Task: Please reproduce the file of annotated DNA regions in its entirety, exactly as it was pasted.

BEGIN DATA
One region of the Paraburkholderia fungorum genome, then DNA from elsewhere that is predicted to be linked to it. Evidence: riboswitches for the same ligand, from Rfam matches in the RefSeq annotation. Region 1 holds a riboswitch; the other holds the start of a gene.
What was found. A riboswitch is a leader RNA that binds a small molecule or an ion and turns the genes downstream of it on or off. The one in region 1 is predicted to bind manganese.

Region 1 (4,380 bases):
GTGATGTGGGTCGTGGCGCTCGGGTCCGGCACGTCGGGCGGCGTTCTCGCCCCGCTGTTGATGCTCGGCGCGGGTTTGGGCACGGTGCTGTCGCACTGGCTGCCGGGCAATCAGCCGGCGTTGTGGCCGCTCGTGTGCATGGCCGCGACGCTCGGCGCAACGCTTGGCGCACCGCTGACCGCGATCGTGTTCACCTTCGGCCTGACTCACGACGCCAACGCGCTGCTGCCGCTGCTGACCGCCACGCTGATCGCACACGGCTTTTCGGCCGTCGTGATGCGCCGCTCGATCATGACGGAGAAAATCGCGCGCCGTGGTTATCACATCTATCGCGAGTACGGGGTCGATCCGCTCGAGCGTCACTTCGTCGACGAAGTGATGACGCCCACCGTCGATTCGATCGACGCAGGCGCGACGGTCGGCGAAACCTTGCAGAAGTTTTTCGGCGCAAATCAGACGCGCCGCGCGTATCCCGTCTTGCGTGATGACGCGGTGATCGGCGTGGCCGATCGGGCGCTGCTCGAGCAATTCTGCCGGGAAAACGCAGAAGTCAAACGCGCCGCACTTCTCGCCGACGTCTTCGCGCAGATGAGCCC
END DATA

One region of the Paraburkholderia fungorum genome, then DNA from elsewhere that is predicted to be linked to it. Evidence: riboswitches for the same ligand, from Rfam matches in the RefSeq annotation. Region 1 holds a riboswitch; the other holds the start of a gene.
What was found. A riboswitch is a leader RNA that binds a small molecule or an ion and turns the genes downstream of it on or off. The one in region 1 is predicted to bind manganese.

Region 1 (4,380 bases):
GTGATGTGGGTCGTGGCGCTCGGGTCCGGCACGTCGGGCGGCGTTCTCGCCCCGCTGTTGATGCTCGGCGCGGGTTTGGGCACGGTGCTGTCGCACTGGCTGCCGGGCAATCAGCCGGCGTTGTGGCCGCTCGTGTGCATGGCCGCGACGCTCGGCGCAACGCTTGGCGCACCGCTGACCGCGATCGTGTTCACCTTCGGCCTGACTCACGACGCCAACGCGCTGCTGCCGCTGCTGACCGCCACGCTGATCGCACACGGCTTTTCGGCCGTCGTGATGCGCCGCTCGATCATGACGGAGAAAATCGCGCGCCGTGGTTATCACATCTATCGCGAGTACGGGGTCGATCCGCTCGAGCGTCACTTCGTCGACGAAGTGATGACGCCCACCGTCGATTCGATCGACGCAGGCGCGACGGTCGGCGAAACCTTGCAGAAGTTTTTCGGCGCAAATCAGACGCGCCGCGCGTATCCCGTCTTGCGTGATGACGCGGTGATCGGCGTGGCCGATCGGGCGCTGCTCGAGCAATTCTGCCGGGAAAACGCAGAAGTCAAACGCGCCGCACTTCTCGCCGACGTCTTCGCGCAGATGAGCCC